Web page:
International Marketing

Ultimately, every exporter is entering the international market in the pursuit of profits and growth. However, key to achieving success when exporting is being able to assess the risk posed by a particular export transaction and taking steps to mitigating that risk. Mitigating the risks of a particular export transaction could include negotiating the use of a suitable Incoterm®, selecting an appropriate mode of transport or taking out the right marine insurance cover. However, none of these do much to mitigate the risk of you not getting paid!
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Every business entering the international market is doing so in the hopes that it will be successful abroad. There are many potential advantages to selling products internationally, such as increased innovation, improved production, improved quality control, and more profit! However, the effectiveness of your export marketing will greatly influence your international success.
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Company A is in the process of researching potential market entry strategies for the international environment, as these will form an integral part of its export marketing plan. The marketing team realises the importance of this activity, as each potential market has unique threats and opportunities that need to be carefully considered.
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Company A has been doing its due diligence by researching the international environment. Its marketing team has begun researching how to develop an international marketing mix for a couple of carefully selected foreign markets. Because the international marketing mix involves the Four Ps of marketing, determining the optimal mix for each market has proved to be a major challenge. Despite understanding the Four Ps, namely product, price, promotion and place, the team has been struggling to adapt them to the international environment specific to their targeted foreign countries.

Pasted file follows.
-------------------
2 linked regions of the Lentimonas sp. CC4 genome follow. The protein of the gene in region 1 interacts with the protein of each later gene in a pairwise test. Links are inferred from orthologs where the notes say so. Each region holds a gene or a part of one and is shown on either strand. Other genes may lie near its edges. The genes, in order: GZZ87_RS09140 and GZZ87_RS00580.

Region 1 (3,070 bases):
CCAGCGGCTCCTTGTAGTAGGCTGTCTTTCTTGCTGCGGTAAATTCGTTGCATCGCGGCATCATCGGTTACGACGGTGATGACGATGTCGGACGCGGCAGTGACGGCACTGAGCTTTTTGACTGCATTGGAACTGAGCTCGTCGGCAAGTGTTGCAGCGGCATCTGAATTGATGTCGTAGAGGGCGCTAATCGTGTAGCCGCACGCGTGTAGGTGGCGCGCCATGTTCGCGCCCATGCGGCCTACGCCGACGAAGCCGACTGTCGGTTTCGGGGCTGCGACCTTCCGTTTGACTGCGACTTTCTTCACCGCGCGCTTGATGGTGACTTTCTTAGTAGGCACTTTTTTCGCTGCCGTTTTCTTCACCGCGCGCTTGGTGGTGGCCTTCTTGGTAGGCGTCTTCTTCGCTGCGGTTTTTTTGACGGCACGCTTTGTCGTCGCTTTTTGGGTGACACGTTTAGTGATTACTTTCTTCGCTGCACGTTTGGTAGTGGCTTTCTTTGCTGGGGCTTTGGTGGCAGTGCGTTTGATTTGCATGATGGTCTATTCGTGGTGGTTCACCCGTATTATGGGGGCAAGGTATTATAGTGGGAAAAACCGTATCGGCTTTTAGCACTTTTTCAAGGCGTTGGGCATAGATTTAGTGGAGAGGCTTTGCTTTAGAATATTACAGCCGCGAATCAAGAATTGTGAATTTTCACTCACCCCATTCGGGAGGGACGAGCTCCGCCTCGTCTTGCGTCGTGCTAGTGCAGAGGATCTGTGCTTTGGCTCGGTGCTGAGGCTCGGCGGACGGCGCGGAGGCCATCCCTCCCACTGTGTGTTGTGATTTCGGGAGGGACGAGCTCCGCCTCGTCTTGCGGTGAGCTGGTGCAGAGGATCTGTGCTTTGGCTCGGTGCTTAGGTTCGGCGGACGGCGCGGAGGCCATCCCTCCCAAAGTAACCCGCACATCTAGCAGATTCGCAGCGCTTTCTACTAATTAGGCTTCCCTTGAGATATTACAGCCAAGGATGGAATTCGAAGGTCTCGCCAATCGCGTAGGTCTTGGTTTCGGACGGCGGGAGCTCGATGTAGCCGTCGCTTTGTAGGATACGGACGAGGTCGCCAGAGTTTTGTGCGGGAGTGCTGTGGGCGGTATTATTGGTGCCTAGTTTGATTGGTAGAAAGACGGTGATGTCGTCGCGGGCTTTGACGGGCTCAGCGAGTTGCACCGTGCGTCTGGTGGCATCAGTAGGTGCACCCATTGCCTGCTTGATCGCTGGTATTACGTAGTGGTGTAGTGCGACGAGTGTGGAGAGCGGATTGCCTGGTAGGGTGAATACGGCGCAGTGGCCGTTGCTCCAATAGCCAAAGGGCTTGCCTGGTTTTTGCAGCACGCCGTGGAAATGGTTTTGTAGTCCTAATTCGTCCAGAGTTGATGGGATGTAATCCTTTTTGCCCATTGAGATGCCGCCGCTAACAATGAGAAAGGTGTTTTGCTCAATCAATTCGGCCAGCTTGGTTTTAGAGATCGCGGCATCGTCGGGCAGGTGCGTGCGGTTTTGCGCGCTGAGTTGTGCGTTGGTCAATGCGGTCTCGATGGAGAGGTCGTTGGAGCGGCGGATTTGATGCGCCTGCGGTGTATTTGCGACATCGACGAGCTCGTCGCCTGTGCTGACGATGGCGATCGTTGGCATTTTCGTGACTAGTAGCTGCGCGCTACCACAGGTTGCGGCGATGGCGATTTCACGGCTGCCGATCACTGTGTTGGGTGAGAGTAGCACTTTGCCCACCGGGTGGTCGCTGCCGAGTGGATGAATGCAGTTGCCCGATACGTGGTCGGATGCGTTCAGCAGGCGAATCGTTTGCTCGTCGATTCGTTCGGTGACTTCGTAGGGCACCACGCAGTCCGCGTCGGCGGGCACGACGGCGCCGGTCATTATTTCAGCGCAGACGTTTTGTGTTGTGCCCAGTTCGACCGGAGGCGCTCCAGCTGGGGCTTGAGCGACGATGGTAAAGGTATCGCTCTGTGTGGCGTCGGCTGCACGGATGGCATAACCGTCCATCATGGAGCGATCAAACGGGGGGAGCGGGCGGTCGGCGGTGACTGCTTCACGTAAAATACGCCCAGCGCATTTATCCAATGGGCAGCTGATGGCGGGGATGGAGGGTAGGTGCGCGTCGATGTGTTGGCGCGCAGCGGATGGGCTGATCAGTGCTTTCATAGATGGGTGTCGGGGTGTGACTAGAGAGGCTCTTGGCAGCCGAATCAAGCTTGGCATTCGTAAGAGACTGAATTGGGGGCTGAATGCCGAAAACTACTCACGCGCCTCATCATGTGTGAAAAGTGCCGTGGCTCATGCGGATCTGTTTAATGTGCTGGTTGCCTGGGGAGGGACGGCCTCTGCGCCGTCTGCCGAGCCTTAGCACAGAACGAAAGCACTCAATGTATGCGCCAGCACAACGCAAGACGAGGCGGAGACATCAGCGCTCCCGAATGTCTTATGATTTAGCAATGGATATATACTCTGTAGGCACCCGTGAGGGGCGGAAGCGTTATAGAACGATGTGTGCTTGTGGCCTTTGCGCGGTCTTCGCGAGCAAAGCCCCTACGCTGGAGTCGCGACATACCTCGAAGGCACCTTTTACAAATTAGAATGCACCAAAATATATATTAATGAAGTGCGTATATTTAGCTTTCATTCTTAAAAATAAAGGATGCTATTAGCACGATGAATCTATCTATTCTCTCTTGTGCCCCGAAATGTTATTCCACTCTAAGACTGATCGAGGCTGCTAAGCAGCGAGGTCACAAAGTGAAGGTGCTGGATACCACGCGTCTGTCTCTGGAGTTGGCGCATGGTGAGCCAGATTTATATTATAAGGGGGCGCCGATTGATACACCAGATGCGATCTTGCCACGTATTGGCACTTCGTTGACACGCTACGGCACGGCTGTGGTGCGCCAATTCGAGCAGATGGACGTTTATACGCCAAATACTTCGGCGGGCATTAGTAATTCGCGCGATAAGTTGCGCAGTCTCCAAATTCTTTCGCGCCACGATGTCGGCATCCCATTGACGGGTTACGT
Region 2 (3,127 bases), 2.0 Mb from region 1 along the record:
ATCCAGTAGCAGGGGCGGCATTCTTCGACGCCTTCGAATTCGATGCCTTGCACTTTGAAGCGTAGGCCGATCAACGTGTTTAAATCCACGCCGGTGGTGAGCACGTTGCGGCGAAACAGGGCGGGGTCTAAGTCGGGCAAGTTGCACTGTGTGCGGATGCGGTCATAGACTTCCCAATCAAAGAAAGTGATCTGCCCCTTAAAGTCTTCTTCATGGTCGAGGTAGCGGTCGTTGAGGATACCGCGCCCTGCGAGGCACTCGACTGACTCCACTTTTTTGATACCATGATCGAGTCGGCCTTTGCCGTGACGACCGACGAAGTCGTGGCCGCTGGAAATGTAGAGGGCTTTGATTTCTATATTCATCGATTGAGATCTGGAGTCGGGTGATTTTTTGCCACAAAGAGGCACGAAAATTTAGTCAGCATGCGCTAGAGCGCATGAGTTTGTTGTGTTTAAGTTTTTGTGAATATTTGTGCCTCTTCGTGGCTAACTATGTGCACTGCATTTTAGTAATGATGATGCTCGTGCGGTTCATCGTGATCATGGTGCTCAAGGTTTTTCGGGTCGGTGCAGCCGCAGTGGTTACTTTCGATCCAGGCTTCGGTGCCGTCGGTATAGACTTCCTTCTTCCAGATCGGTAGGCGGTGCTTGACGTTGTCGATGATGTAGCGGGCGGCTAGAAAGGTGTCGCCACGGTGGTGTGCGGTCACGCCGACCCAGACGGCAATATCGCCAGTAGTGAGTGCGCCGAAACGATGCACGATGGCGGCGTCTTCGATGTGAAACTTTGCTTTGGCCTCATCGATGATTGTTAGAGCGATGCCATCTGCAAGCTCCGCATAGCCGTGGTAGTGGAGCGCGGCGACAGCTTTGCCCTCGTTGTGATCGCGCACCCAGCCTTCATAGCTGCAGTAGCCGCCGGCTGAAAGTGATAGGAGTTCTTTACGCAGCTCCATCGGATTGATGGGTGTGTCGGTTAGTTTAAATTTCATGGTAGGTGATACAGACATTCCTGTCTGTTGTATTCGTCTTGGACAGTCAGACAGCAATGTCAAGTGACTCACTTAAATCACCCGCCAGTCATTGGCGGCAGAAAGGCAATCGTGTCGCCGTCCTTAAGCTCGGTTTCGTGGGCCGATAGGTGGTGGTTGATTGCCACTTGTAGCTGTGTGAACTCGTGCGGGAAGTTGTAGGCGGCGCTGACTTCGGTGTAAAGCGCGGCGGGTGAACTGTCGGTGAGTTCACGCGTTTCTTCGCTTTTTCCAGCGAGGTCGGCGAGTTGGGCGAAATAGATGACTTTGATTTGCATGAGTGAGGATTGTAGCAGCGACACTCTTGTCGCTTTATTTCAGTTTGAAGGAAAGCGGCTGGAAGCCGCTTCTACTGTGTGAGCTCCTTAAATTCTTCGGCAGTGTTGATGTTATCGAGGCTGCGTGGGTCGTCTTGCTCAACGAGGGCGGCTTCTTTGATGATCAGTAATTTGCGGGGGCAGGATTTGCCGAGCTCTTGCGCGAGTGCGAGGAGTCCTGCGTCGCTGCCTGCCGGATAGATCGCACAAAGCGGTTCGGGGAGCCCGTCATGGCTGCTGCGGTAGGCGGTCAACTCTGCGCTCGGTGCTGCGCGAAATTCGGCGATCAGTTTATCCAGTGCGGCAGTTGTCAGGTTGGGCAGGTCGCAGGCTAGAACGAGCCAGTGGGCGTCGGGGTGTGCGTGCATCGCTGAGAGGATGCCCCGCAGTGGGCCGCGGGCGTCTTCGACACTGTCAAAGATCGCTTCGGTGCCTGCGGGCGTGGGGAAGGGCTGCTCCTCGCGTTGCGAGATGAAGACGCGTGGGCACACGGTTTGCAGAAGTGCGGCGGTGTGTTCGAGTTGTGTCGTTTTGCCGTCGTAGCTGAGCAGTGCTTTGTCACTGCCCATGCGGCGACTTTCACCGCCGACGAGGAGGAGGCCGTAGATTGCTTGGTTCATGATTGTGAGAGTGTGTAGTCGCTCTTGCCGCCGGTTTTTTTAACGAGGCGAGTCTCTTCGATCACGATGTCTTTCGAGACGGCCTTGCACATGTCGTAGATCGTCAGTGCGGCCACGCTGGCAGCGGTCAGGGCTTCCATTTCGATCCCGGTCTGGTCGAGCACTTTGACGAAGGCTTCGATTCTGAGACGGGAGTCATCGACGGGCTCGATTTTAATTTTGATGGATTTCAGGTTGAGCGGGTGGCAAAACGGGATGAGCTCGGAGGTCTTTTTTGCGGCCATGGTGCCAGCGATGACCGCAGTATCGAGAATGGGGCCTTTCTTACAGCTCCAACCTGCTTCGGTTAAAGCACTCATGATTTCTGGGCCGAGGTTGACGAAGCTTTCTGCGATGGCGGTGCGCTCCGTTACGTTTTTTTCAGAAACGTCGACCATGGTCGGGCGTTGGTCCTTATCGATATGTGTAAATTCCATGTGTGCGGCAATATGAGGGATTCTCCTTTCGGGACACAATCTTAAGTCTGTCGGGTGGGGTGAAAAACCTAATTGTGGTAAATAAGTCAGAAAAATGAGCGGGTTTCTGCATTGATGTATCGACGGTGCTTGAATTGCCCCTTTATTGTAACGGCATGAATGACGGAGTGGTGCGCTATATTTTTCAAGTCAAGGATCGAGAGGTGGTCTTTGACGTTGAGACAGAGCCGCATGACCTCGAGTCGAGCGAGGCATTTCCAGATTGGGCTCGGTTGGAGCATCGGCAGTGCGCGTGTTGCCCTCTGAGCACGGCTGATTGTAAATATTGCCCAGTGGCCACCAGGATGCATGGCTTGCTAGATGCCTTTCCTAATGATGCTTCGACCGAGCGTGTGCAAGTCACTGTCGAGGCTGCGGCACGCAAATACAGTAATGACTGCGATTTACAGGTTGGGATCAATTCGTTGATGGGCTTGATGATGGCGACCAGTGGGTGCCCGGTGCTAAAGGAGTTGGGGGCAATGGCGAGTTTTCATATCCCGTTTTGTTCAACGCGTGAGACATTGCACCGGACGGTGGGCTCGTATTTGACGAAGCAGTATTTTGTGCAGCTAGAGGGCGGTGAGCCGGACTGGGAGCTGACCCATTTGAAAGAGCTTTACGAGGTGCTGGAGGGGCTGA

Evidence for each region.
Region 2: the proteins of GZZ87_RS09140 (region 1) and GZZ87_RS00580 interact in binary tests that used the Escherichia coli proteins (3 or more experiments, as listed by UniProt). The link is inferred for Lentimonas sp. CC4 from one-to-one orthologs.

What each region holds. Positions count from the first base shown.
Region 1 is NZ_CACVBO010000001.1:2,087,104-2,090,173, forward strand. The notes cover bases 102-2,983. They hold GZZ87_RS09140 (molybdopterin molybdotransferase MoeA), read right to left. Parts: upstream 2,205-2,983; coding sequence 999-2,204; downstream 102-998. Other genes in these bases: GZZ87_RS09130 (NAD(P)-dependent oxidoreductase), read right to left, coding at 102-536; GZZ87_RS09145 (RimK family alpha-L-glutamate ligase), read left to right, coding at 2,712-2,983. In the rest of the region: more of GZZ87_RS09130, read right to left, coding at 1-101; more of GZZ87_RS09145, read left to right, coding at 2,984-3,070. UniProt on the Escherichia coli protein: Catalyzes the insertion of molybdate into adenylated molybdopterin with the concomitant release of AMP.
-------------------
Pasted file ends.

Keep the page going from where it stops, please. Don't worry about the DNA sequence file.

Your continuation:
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Company A, an aspiring exporter, has been utilising its international marketing research in the development of an export marketing plan. As soon as management began assessing the international environment, however, it quickly became apparent that the entire process would take much longer than expected.
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Devising an optimal marketing mix has traditionally involved finding the right combination of the “Four Ps” of marketing: Product, Price, Place and Promotion, and is an essential part of an export marketing plan. In the case of international marketing, ‘Place’ refers to in-market channels of distribution.
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Every organisation engaged in researching potential markets will eventually use the information it gleans from its research in devising an export marketing plan. This process is specific to each company as it requires a good understanding of both the international environment of the markets being targeted and the company’s ability to attract sales in these markets.
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Before embarking on an export drive, you will need to research your business environment and figure out how to optimise your marketing efforts. Each new market will present you with brand new challenges that may require new strategies to ensure success.
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we discussed the importance of understanding the market dynamics of the country in which you plan to sell your product. Once you have that all-important step ticked off your list, your next step is to decide how you will be entering the market in question. 
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Business executives require a great deal of insight and information in order to identify the most viable markets for international expansion. Their investigations need to encompass each potential market’s international environments
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